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Biff (of his father): He had the wrong dreams. All, all, wrong. Discuss Biff's assessment of Willy's 'dreams' in the context of the play as a whole

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Introduction

Miller: Death of a Salesman Biff (of his father): He had the wrong dreams. All, all, wrong. Discuss Biff's assessment of Willy's 'dreams' in the context of the play as a whole. Arthur Miller in "Death of a salesman" utilises the character of Biff to expose the falsity of Willy's Loman's beliefs and dreams, especially with regards to his belief in The American Dream. Biff's assessment of Willy's dreams is accurate; Willy's values and dreams are misplaced and deluded. Although Willy has a strong desire for success for himself and his family, which on first appearance sounds like a positive ambition, his dream is for material success, wealth and popularity. "The wrong dreams" Biff describes are Willy's confusion of material wealth, possessions and popularity as meaning success in life and relationships and his delusion with certain aspects of these ambitions. These "wrong dreams" all stem from the context of post-war American consumerism and the American Dream: that everyone has the opportunity in America to achieve wealth and prosperity. It is through Willy's character that Miller examines the American Dream and shows how blind unquestioning faith in such a dream can lead to tragic results. ...read more.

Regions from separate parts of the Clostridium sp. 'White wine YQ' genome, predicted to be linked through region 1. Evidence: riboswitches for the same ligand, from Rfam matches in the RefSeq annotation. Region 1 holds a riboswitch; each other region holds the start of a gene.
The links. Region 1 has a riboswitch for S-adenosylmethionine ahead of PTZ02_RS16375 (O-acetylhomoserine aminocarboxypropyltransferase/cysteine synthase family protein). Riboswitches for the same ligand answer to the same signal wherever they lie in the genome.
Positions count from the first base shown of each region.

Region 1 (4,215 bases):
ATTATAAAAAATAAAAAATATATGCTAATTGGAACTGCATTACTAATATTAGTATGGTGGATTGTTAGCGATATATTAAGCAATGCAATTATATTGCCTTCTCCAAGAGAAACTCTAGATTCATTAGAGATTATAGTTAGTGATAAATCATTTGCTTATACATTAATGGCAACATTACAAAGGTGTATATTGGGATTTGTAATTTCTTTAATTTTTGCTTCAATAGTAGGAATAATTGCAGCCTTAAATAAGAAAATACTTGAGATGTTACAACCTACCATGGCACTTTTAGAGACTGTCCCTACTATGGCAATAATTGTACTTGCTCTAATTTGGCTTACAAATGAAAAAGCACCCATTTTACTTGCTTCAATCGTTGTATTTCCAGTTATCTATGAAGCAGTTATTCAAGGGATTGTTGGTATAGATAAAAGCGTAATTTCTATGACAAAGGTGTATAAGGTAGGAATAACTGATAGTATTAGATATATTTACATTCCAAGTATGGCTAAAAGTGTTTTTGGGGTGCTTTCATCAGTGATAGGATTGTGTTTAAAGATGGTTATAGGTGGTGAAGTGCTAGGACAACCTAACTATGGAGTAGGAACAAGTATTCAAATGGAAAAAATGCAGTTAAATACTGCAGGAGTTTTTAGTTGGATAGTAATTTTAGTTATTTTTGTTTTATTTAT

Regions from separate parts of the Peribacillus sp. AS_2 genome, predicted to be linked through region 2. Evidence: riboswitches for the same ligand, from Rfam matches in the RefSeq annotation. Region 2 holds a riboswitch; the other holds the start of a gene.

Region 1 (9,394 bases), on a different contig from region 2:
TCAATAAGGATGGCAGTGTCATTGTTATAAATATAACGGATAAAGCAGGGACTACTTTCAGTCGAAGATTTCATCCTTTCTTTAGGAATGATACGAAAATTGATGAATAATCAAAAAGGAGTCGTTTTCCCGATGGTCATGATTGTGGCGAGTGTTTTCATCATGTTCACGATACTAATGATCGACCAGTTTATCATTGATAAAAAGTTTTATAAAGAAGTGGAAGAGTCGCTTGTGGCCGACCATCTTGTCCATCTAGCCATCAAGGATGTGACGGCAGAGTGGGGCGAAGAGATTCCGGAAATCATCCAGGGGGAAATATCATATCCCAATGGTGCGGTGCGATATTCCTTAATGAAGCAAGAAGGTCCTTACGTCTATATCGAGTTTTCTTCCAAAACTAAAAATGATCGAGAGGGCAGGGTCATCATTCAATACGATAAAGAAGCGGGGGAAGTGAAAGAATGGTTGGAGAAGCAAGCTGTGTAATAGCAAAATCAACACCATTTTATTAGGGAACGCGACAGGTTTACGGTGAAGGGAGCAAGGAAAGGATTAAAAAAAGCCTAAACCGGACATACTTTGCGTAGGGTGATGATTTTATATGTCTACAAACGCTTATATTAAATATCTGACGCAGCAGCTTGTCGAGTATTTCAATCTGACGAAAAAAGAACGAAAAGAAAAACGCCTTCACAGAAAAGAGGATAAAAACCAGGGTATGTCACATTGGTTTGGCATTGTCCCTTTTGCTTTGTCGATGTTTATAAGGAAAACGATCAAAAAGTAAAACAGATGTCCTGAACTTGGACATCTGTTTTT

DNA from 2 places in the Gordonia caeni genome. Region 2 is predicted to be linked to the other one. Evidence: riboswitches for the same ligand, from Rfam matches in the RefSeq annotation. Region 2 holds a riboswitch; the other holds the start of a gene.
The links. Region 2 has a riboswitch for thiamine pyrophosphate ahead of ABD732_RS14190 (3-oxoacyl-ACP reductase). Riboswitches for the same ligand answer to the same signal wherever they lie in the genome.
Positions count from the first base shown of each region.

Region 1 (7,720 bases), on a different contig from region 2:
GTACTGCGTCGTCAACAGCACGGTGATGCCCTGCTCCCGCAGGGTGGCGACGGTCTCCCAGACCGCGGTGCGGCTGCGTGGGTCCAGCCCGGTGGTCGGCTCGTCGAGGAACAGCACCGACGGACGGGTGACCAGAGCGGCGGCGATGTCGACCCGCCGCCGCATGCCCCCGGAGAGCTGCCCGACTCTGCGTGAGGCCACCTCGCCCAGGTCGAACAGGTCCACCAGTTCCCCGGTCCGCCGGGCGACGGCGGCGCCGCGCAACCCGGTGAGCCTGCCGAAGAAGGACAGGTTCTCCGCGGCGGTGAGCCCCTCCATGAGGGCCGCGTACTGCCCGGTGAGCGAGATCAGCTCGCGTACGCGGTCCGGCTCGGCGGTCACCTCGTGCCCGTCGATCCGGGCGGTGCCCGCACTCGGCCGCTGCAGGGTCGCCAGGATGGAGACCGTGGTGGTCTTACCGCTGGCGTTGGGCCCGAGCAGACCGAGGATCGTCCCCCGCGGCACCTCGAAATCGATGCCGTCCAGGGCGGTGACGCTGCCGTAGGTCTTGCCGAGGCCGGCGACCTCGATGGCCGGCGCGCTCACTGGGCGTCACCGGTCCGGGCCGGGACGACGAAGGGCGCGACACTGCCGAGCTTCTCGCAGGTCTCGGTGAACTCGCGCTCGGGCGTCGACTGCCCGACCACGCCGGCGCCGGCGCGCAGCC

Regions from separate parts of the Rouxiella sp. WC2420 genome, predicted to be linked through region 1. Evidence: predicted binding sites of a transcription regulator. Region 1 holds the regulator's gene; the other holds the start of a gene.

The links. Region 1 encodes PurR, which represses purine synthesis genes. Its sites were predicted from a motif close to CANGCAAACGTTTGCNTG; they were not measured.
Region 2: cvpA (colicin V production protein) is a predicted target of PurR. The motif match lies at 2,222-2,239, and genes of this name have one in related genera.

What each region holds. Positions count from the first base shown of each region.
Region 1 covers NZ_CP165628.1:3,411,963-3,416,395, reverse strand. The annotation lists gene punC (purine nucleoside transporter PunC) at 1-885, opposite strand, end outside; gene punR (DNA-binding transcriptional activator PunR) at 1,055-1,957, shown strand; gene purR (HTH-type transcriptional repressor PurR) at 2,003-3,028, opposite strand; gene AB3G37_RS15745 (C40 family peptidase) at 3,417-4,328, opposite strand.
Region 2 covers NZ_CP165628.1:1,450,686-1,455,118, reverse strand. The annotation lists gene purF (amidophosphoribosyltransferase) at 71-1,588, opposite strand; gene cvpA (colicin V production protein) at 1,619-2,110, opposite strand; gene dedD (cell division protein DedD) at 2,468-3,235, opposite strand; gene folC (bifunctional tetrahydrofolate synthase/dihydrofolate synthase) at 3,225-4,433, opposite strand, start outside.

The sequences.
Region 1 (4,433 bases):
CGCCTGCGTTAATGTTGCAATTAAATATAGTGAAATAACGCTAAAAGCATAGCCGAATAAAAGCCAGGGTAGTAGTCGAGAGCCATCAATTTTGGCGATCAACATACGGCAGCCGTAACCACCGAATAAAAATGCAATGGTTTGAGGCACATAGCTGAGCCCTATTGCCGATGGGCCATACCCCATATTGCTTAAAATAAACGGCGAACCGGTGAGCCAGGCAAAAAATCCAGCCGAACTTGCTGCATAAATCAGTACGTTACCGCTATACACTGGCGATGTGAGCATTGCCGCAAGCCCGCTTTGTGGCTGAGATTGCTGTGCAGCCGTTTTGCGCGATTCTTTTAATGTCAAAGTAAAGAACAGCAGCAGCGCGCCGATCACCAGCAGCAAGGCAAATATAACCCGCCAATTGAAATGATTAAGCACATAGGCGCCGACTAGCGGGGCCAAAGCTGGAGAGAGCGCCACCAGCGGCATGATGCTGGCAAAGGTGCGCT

Middle

Through Miller's use of Dave Singleman dramatic irony is created as no-one comes to Willy's funeral. This reinforces the idea that Willy's dream of popularity was impossible to achieve. Willy is a broken man, worn down trying to achieve the dream because in the capitalist society is which the play is set men are disposed of once they are no longer of use. Willy's dreams are shown to be "All, all, wrong" for the society in which he lives through Howard Wagner, the epitome of a capitalist employer. Howard crushes Willy, showing no care and compassion, telling him "cause you gotta admit, business is business." Willy still refuses to accept this, saying that "you can't eat the orange and throw away the peel - a man is not a piece of fruit!" failing to face the harsh realities of life and let go of his dream for popularity and success. Willy is a "low man" in American society to be discarded once he is past use. Equally it indicates Miller's criticism of the American society of the time in the American belief that failure to achieve the American Dream must mean a failure of personality, which he witnessed (and noted in his autobiography) ...read more.

Conclusion

Willy Loman buys into the ideals and dreams of his culture. The American Dream informs all of Willy's hopes and actions and is the criterion against which he measures success. However, Willy's version of the Dream is conflicting; Willy wishes to be a pioneer as a renowned, popular salesman, but also to gain the respect of his family. He sets about doing this is the wrong way, as his obsession with success lying in material wealth and popularity and his refusal to abandon this dream lead to the damage of his family relationship and his own mental state. His dreams have become delusions as his reliance of the values of The American Dream and consumerism at the expense of truth and reality lead to his feelings of failure. Biff's assement of Willy's dreams, as "all, all, wrong" is accurate because of Willy's failure to face the realities of American society: the capitalist society that treats people as objects and how that for a "low man" it is difficult for wealth to be achieved. Willy's values and beliefs are misplaced and he fails to abandon them or realise that they can never be achieved. Accordingly, Biff's assessment is accurate and Willy's dreams are "all, all, wrong." ?? ?? ?? ?? ...read more.

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